For Southampton, the focus returns to their desperate battle to avoid relegation, with just four games left to climb out of the bottom three.Saints boss Mark Hughes claimed the crucial moment was the officials’ refusal to use the video assistant referee when Chelsea keeper Willy Caballero may have dropped the ball over the line under pressure from Charlie Austin.“We are disappointed with the officials. Their goalkeeper has thrown the ball into the back of the net,” Hughes complained.“If ever there was a case for VAR to review, that was the moment. Why it wasn’t referred I’ve no idea.”– Nimble Giroud –Giroud was warming to the task of giving Southampton another headache and he went close to breaking the deadlock with an acrobatic volley before half-time.Chelsea’s dominance was finally rewarded in the 46th minute.Cesc Fabregas lofted a pass towards Eden Hazard and he controlled brilliantly in mid-air before slipping the ball through to Giroud.There was still work for Giroud to do and he side-stepped three defenders with surprising grace, his nimble footwork giving him just enough space to slot home from close range.After Caballero got away with his sloppy handling, Austin appealed in vain for a penalty when Giroud left his arm out to block the forward’s header.But it was too little, too late and Morata came off the bench to wrap up the win with just his third goal in his last 19 appearances.Morata, who has failed to impress since his move from Real Madrid last year, was furious after being hauled off at Burnley.Just days later, he was all smiles when he nodded home from Cesar Azpilicueta’s 82nd-minute cross. Share on: WhatsApp London, United Kingdom | AFP | Chelsea booked an FA Cup final showdown with Manchester United as Olivier Giroud tormented Southampton again with a sublime strike in Sunday’s 2-0 win at Wembley.Giroud has made a habit of scoring against Southampton and the France forward was their nemesis in a one-sided semi-final.Opting to select Giroud instead of Alvaro Morata proved a shrewd move by Chelsea manager Antonio Conte as the former Arsenal star produced a tremendous piece of skill to break the deadlock early in the second half.Giroud has feasted on Southampton this season, scoring twice to spark Chelsea’s 3-2 win last weekend and also netting a late equaliser against them for Arsenal in December.His fourth goal for Chelsea since his January signing was followed by a late header from substitute Morata, setting up a heavyweight final against United at Wembley on May 19.That will be Chelsea’s last chance to win major silverware at the end of a troubled season.“The most important thing is to reach the final. This is the second FA Cup final in a row for us. I’m delighted for our fans,” Conte said.“For sure, Olivier has been a good signing for us. I needed a player like him, strong physically, to hold the ball up.“Today I decided to start with Olivier because I knew we were playing against three strong central defenders, but when Morata came on the impact was impressive as well.”Chelsea’s 13th FA Cup final appearance will be a repeat of the 2007 showpiece, when Jose Mourinho’s men won 1-0.The Blues, back in the final after losing to Arsenal in May, last won the competition in 2012 and are bidding to lift the trophy for the eighth time.Winning the FA Cup might not be enough to convince either Conte or Chelsea owner Roman Abramovich that their two-year partnership should be extended.Conte has spent much of the season complaining about Chelsea’s failure to back his transfer plans, while several of his players are believed to be unhappy with his demanding training sessions and intense personality.The Blues face a tough task to qualify for the Champions League via a top-four finish in the Premier League as they trail fourth-placed Tottenham by five points.Against that backdrop, winning the Cup would at least provide an uplifting conclusion to a frustrating campaign.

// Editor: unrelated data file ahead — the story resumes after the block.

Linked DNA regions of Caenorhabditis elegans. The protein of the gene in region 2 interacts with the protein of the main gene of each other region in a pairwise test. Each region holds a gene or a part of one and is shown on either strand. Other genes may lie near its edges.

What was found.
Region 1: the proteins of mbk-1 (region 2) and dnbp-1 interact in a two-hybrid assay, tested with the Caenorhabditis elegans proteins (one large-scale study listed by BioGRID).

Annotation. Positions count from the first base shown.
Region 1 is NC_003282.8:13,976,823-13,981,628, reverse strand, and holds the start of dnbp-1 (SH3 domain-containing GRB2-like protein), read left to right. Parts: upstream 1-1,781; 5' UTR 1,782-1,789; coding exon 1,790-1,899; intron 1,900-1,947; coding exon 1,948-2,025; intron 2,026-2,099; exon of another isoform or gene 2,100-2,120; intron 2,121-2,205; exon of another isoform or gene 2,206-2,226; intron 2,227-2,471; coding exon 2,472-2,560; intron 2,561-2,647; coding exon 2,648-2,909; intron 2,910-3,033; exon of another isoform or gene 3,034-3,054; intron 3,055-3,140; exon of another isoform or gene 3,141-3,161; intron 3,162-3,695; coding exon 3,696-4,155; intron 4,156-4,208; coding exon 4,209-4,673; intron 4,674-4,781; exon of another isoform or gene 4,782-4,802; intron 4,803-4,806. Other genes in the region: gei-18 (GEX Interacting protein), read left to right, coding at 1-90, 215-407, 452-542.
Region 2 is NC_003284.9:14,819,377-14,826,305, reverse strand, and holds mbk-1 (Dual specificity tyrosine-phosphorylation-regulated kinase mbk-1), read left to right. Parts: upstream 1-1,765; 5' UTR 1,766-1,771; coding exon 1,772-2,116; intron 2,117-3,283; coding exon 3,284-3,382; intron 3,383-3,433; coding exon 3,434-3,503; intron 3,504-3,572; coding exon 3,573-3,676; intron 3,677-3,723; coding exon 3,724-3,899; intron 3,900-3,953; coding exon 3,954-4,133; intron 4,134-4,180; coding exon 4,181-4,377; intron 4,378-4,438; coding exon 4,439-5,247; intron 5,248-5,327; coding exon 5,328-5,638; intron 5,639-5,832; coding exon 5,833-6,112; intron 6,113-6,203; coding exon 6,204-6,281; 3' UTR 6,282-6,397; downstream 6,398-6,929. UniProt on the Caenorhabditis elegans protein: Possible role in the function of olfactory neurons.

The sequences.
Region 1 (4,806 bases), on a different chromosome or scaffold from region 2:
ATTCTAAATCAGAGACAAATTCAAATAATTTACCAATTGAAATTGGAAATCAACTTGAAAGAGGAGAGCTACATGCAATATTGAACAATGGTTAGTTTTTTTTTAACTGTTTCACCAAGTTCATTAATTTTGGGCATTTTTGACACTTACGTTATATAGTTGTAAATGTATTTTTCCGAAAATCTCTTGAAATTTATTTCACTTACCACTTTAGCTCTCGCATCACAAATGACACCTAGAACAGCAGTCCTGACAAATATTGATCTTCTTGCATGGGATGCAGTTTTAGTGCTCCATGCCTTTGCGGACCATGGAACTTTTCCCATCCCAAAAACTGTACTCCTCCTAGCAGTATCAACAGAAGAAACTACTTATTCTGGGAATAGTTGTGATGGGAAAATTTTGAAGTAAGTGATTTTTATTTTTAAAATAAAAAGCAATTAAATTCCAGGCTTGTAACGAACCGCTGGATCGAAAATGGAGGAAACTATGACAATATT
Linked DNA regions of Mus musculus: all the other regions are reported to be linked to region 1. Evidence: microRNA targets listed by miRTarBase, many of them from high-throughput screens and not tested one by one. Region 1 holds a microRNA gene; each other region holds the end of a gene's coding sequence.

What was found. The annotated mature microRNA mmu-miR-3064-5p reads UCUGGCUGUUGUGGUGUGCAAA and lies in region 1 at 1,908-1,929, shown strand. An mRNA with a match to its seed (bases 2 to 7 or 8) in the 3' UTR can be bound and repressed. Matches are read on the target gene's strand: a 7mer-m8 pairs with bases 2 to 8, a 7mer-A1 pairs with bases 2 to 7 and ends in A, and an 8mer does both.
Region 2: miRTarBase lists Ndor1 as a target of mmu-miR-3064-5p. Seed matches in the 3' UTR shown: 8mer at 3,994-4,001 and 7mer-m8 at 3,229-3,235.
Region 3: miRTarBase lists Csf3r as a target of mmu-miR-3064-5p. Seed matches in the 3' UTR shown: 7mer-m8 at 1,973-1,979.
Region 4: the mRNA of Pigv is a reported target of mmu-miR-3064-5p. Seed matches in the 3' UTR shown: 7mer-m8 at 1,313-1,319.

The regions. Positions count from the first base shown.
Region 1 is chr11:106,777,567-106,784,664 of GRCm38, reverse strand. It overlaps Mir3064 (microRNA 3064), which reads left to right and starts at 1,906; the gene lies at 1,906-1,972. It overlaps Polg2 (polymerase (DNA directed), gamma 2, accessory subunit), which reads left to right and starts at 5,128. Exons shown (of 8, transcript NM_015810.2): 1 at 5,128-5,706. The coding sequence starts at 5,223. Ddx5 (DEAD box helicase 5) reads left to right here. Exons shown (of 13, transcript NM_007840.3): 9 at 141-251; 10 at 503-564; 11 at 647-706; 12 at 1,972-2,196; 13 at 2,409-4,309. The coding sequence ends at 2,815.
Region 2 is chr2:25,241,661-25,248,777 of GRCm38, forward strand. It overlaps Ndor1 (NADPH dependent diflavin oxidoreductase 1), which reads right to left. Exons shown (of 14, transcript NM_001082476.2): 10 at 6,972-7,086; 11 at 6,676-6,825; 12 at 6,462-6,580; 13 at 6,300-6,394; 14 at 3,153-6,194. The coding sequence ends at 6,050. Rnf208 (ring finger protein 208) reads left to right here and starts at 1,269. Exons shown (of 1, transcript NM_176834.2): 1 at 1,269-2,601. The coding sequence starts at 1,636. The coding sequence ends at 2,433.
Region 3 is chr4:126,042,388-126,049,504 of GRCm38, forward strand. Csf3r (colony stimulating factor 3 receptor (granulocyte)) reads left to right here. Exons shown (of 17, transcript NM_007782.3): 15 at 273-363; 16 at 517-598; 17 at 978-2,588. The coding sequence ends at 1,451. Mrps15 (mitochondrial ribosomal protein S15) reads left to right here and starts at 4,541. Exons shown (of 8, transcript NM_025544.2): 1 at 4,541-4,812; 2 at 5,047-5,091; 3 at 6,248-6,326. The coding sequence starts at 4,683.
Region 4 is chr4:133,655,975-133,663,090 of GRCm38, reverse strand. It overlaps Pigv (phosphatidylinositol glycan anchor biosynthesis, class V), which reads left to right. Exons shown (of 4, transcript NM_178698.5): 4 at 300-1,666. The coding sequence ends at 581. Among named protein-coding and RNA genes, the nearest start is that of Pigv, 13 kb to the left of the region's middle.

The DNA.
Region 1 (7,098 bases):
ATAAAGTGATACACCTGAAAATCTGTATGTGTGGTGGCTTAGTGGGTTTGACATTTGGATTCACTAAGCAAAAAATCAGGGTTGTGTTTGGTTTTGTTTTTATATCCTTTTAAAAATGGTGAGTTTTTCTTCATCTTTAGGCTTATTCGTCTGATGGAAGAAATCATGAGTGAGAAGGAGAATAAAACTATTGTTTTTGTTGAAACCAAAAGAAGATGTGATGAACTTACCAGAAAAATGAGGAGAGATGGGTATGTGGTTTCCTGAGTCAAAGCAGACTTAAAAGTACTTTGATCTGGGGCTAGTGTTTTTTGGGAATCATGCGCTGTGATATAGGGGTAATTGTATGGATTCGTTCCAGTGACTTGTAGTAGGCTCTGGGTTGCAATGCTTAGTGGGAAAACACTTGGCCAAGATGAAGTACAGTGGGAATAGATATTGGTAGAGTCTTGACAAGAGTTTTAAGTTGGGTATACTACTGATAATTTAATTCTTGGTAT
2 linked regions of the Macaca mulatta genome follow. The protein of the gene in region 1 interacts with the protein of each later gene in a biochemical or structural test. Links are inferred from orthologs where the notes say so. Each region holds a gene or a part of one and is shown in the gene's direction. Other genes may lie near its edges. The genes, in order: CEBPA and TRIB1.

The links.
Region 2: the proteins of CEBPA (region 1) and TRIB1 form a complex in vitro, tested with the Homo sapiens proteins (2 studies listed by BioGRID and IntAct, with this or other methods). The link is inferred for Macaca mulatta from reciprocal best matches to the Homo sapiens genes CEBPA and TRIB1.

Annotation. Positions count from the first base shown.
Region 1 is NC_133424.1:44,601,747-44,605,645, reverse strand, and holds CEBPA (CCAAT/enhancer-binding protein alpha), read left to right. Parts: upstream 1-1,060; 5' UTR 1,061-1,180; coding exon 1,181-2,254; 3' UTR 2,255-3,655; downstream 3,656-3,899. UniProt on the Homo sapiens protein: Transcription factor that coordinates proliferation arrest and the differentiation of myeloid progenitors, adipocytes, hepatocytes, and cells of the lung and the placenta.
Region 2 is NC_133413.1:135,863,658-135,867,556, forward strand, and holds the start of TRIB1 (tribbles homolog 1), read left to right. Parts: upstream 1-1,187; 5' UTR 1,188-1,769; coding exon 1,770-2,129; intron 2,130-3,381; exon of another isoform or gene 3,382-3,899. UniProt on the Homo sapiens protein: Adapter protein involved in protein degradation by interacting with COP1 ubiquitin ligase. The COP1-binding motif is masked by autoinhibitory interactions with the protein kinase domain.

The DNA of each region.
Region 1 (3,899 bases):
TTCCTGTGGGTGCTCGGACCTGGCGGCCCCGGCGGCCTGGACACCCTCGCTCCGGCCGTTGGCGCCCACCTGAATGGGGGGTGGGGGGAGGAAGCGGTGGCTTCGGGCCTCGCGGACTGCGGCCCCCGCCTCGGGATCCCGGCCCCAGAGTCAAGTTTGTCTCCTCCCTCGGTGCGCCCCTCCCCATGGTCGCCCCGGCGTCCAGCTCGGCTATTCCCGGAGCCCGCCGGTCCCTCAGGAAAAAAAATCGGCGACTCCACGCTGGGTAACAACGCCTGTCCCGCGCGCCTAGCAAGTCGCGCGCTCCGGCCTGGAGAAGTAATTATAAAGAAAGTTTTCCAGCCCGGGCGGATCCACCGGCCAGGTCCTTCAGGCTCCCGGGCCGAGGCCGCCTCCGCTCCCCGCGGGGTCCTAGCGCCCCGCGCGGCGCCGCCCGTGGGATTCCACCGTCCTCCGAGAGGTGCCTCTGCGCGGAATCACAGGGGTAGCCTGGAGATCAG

Facebook2Tweet0Pin0In order to create a truly nurturing environment, a designer needs to fully comprehend what prompts a customer to want to remodel their kitchen. Trivonna often asks lots of questions both in our showroom and in the customer’s kitchen.In talking with Larry and Elizabeth, she learned that Larry was the primary cook, but both were active in the kitchen – often in each other’s way. For example: she needed in the oven while he was at the stove. Upon entering their kitchen she saw that it was somewhat dated (tile counters, white doors on wood cabinets with framed soffits and pantry).As they talked, she learned that, when working at the computer desk, they felt like they were in a hole — separated from the rest of the family. They also needed more (or more usable) storage. After considering various design ideas, the new kitchen featured Dewils inset cherry cabinets. The upper cabinets kissed the ceiling (adding more storage). The framed in pantry was replaced with two pantry cabinets including a combination of drawers and roll out trays, providing far more accessible storage. The desk was moved to the end of the kitchen near the family room. A wall microwave and oven were installed away from the cook-top.This kitchen was remodeled by Tim Dickey, and won the Olympia Master Builders 2011 Remodeling Excellence Award!
Two River-area residents woke up to a preview of spring Saturday, March 30. After a long stretch of chilly weather, warmth and sunny skies drew people outside. From leisurely strolls on the boardwalk in Long Branch to flying kites on the beach at Sea Bright, from baseball games at Fair Haven Fields to bicycling and running in Thompson Park, people showed they were ready for some fun in the sun. Photos by Patrick Olivero